The result? “Mere anarchy” is let loose. Niger, Katsina, Zamfara, Sokoto, Benue, Plateau, Kaduna and Taraba states in the North-West and North-Central zones have become a haven for bandits, forcing the President to periodically deploy the military in these areas without the desired result. Last Thursday, the people of Kwatas in Bokkos Local Government Area of Plateau State buried 20 of their own massacred early January by Fulani herdsmen. Their village was invaded by herders wielding AK 47 rifles. Benue State had in January 2018 similarly buried 73 people slaughtered by the herders. The same year, in April, two Catholic priests and 17 others were murdered inside the church in an early morning raid. More than 100,000 persons have been killed by Boko Haram since its murderous campaign began in 2009, according to the former Borno State Governor, Kashia Shettima. Nigeria’s northern land borders with Chad, Niger and Cameroon are major suspected routes of the inflow of illicit arms and ammunition into the country, which fuel this orgy of bloodbath.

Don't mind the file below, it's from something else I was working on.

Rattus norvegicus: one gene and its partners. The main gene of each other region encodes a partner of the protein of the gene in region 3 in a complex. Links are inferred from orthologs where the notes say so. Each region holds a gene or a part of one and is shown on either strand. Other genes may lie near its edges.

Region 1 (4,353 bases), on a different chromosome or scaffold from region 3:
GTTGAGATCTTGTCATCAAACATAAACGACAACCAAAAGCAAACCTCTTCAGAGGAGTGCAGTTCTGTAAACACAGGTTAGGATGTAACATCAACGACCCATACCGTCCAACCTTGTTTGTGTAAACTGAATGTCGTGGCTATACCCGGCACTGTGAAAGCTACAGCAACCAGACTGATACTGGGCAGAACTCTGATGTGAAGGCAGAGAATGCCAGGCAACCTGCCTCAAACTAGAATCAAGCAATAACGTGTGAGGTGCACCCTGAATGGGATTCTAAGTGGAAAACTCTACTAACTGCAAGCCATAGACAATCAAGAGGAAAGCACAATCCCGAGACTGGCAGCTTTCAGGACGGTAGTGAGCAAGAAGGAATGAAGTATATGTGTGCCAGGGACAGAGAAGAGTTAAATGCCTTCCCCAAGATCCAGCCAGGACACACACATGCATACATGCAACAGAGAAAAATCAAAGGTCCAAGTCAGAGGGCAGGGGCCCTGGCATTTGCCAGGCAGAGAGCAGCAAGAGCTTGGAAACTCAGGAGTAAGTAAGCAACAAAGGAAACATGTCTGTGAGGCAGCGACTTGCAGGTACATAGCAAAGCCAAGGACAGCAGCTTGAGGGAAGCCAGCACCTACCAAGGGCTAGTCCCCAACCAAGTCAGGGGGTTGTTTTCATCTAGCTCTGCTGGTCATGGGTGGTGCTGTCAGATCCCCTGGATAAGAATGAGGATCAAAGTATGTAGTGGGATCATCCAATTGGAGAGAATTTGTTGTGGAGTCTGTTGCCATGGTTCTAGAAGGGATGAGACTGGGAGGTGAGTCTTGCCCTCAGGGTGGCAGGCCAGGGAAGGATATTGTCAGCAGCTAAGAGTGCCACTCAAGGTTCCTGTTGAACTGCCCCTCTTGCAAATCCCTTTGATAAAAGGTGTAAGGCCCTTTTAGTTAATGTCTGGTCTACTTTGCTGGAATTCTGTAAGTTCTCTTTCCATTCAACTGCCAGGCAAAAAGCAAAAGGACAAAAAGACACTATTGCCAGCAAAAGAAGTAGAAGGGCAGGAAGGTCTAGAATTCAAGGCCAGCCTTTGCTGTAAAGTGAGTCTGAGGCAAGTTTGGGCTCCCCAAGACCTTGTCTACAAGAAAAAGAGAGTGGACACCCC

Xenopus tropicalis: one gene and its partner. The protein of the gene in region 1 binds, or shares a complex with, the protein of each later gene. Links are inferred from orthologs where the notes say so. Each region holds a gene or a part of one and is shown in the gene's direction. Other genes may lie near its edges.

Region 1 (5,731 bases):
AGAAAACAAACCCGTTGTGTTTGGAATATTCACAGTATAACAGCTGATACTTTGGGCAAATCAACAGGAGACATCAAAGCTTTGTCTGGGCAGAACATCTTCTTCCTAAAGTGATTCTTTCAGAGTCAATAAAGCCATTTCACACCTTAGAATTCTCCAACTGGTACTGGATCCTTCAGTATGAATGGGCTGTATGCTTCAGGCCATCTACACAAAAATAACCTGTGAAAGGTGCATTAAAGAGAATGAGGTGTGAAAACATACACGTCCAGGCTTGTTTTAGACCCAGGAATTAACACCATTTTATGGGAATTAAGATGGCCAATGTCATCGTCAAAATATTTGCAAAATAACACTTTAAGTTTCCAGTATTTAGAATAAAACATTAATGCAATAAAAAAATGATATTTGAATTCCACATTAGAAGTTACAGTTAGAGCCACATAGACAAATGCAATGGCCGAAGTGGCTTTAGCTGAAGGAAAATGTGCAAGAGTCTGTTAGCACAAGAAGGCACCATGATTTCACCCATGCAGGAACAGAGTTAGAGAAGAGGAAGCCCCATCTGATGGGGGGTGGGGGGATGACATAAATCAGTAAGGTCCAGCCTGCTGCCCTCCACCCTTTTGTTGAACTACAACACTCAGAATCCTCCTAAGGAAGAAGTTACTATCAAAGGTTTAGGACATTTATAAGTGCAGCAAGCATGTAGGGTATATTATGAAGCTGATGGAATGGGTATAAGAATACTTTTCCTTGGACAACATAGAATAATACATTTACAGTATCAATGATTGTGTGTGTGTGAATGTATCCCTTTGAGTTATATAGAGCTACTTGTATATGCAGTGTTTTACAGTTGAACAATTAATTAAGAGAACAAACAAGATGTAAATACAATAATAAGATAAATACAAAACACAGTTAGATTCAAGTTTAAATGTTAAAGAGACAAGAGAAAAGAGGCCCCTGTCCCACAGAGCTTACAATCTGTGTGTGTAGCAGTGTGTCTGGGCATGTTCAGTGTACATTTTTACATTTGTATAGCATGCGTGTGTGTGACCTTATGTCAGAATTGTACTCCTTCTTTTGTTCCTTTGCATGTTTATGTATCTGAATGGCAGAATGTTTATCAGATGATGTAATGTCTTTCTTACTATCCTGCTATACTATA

In Zamfara State, Babban Rafi villagers are in grief following last month’s killing of 31 persons by bandits in two separate attacks. These atrocities came in the wake of the so-called amnesty the Governor, Bello Mattawale, had granted the bandits. The Commissioner of Police in the state, Usman Nagoggo, on January 8 said no fewer than 6,319 people were killed by bandits in the state in 2019 alone. In Katsina State, the General’s home state, begging bandits for peace, instead of routing them, has become an awkward attribute of governance.
Unnerved by the General’s admission that insecurity was worsening and the Service Chiefs seemingly at their wits’ end, the two chambers of the National Assembly last week erupted in disapproval of the status quo. While the Senate Minority Leader, Enyinnaya Abaribe, during an impassioned debate at plenary, asked Buhari to resign, the President of the Senate, Ahmed Lawan, said the present central policing system could not guarantee security anymore and, therefore, required restructuring. In the House of Representatives, the consensus was that the Service Chiefs should be sacked.